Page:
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Motorcycle Camera Mount Research

There are many people recording video from moving motorcycles, so I decided to post a few links to show some of the mounting technologies that I might use to attach a video camera to the Yamaha FJ motorcycle.

This is a Suzuki motorcycle, but my Yamaha has the same type of gas tank fill cap. I don’t have a grab bar on the back similar to where the second camera is mounted.

Videos made by pashnit.com to promote their group tours in the U.S. are edited well and show the group riding safely. Jones Helmet camera system has made videos of racing motorcycles, sailboats and even hot air balloons. Youtube and other video sites feature countless video clips taken with helmet cams and other video capture devices, but the quality is extremely uneven. I have not yet found anyone who is streaming directly from a motorcycle except for GP and other races that feed to a nearby truck, not directly on to the internet.

European motorcycle riders also have posted video of rides in the Alps, but they are not for the safety oriented. They are definitely in the sport bike category, with tips on penalties for speeding around the world. Don’t speed in Norway or you will loose your license! Fortunately, Canada is listed as one of the most reasonable on this topic, however, my license is completely clean and I intend to keep it that way. I may tour though Montana on my way home to make some “need for speed” video footage as there are no speed limits outside of certain zones there. That is definitely outside the scope of this tour.

These video examples give you an idea of the good quality of video production that can be obtained using consumer grade video equipment. One of the major writers of the pashnit site is a former Yamaha FJ 1200 owner who claims to have ridden over 30,000 miles on the bike before he sold it.

Here is the most economical mount yet …. the $5. camera mount. The sound on his video is mostly wind noise as he has no windshield. Great idea though. Unfortunately, my FJ has a very different system for the handlebars. Another problem is my windshield is so opaque that I don’t think I should take any video through it. That brings me to the idea of mounting a camera on my helmet. 

The helmet camera is also a popular option and there are many providers of camera equipment. The most durable of that system that I have found, so far, is advertised as crushproof even if run over by a truck! I hope I don’t need to find out if that is actually true. This vendor has compiled a list of features for each of their cameras, all of the vendors I have listed here use a Sony mini cam, but they offer different mounting options and quality levels.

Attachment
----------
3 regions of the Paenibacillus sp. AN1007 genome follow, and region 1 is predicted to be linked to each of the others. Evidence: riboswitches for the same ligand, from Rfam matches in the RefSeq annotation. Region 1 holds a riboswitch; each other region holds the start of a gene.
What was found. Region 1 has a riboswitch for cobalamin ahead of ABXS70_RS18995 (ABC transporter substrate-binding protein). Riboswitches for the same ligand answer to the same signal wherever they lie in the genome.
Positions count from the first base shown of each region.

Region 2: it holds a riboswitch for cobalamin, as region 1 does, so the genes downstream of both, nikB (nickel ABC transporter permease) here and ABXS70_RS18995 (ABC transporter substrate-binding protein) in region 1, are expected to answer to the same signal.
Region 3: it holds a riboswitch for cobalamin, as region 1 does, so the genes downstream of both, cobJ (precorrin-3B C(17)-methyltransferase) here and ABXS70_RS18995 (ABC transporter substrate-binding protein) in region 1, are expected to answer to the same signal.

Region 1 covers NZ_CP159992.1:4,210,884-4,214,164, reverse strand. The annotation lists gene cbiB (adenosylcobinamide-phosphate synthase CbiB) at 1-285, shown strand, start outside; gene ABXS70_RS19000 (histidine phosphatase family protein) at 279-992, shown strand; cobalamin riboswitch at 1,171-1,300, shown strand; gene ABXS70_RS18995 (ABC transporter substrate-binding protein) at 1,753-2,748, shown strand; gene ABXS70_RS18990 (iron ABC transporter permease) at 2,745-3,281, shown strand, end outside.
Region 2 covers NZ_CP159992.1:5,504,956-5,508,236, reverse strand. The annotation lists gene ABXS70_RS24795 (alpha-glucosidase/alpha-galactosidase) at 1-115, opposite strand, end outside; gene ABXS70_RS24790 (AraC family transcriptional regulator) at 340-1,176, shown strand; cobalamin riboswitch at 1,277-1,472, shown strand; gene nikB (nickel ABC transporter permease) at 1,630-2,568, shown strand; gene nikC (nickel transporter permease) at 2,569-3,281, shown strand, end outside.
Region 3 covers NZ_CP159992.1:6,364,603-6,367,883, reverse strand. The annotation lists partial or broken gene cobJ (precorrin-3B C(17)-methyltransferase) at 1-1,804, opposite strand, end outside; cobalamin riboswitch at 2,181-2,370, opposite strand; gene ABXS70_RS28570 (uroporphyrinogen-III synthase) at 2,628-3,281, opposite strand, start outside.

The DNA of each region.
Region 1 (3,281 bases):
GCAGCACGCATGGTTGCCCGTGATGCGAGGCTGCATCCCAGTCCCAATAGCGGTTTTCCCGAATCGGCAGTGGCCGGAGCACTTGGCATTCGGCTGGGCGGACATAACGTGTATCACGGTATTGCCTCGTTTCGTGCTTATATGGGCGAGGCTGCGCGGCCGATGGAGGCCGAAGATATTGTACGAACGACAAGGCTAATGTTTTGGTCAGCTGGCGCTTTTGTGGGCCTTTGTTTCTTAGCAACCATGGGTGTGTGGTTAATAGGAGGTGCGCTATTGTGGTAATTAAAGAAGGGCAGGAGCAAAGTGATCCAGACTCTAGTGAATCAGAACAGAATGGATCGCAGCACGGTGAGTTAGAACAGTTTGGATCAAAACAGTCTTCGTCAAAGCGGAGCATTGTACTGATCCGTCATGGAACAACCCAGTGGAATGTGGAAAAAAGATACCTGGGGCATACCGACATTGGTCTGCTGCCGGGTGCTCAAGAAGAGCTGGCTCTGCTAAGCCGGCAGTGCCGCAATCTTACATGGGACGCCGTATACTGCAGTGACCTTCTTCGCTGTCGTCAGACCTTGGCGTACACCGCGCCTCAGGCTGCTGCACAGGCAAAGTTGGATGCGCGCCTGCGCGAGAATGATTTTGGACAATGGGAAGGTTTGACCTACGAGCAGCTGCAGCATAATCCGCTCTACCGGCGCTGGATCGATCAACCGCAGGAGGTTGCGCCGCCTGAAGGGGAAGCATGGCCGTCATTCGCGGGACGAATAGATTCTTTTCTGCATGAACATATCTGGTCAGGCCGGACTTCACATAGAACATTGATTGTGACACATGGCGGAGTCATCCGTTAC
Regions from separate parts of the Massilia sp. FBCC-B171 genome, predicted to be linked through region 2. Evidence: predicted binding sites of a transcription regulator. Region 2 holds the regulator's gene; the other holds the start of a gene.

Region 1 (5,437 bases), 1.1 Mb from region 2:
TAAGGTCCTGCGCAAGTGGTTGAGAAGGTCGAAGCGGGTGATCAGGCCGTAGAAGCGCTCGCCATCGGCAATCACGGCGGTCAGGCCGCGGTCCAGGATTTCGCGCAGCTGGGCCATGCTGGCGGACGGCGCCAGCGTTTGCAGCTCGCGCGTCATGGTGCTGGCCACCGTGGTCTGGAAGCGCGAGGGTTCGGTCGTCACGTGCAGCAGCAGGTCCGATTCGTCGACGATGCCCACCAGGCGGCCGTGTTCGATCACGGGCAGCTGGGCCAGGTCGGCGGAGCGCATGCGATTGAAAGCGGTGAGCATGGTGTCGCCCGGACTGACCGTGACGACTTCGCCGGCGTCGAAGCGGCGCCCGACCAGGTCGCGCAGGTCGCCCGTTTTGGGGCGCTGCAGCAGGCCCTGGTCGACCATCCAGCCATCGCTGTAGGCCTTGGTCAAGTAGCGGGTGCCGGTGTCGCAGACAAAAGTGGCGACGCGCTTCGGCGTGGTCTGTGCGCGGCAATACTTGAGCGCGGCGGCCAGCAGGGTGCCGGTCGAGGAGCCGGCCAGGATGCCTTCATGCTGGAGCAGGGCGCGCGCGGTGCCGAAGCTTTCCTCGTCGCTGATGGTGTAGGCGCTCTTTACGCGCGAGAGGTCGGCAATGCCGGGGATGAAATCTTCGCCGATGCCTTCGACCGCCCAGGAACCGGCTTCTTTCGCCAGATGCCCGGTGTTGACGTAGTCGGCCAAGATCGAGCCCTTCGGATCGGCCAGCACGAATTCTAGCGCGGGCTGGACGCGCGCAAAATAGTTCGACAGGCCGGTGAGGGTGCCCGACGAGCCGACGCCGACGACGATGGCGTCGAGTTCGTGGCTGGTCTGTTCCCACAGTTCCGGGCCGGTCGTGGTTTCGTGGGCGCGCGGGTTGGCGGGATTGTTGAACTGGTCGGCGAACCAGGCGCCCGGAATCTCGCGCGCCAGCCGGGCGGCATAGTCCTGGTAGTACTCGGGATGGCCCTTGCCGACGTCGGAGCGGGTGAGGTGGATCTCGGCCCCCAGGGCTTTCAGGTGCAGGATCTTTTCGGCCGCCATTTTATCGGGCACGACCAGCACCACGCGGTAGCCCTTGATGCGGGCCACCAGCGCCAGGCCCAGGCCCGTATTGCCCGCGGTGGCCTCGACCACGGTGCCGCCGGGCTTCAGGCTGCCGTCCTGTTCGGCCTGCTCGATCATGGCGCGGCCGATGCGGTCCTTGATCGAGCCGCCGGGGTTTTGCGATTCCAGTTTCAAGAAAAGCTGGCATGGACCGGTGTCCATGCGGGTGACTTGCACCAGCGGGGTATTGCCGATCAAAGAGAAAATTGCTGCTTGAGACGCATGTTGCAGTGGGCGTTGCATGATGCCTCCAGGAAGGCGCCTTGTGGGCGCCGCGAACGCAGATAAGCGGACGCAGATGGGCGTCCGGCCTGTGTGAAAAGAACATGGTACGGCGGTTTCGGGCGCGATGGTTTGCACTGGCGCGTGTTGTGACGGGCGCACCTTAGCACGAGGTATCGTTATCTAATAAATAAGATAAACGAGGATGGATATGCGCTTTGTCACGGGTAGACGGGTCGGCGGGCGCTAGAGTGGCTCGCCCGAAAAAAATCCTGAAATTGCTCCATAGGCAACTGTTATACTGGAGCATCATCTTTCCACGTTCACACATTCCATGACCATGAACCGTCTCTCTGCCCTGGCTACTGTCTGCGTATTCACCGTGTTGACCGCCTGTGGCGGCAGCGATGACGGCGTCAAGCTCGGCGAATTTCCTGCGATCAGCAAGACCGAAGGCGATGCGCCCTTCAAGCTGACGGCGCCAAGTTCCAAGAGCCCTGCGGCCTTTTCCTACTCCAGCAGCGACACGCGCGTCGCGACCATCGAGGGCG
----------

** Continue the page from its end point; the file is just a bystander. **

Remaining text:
Another vendor clearly explains how this type of system works and provides an explanation on the equipment needed and how to set up a two camera option. For real-time streaming the handlebar switch would be best, for video recorded for later processing, the dual record box option powers and captures camera 1 and camera 2. I think a switch is a practical requirement for on-line streamed video as a helmet camera moves the recorded image with every shoulder check. I notice that I move my head a lot when riding in traffic and I know from experience that fast pans and the many quick head movements required to ride safely will not translate into great video.

The use of one camera, securely mounted to the bike and one camera on the helmet, or otherwise placed on the body of the rider, with a handlebar switch should enable the best of both worlds. The idea of a tank mount seems very practical, but there are more options as detailed in the pashnit post showing different solutions.

After mounting the cameras and deciding on the switching and routing options, there are still many technological challenges to consider. The recording/streaming material captured has to be routed to a storage media or to the computer, then to the satellite modem for immediate upload to the server.

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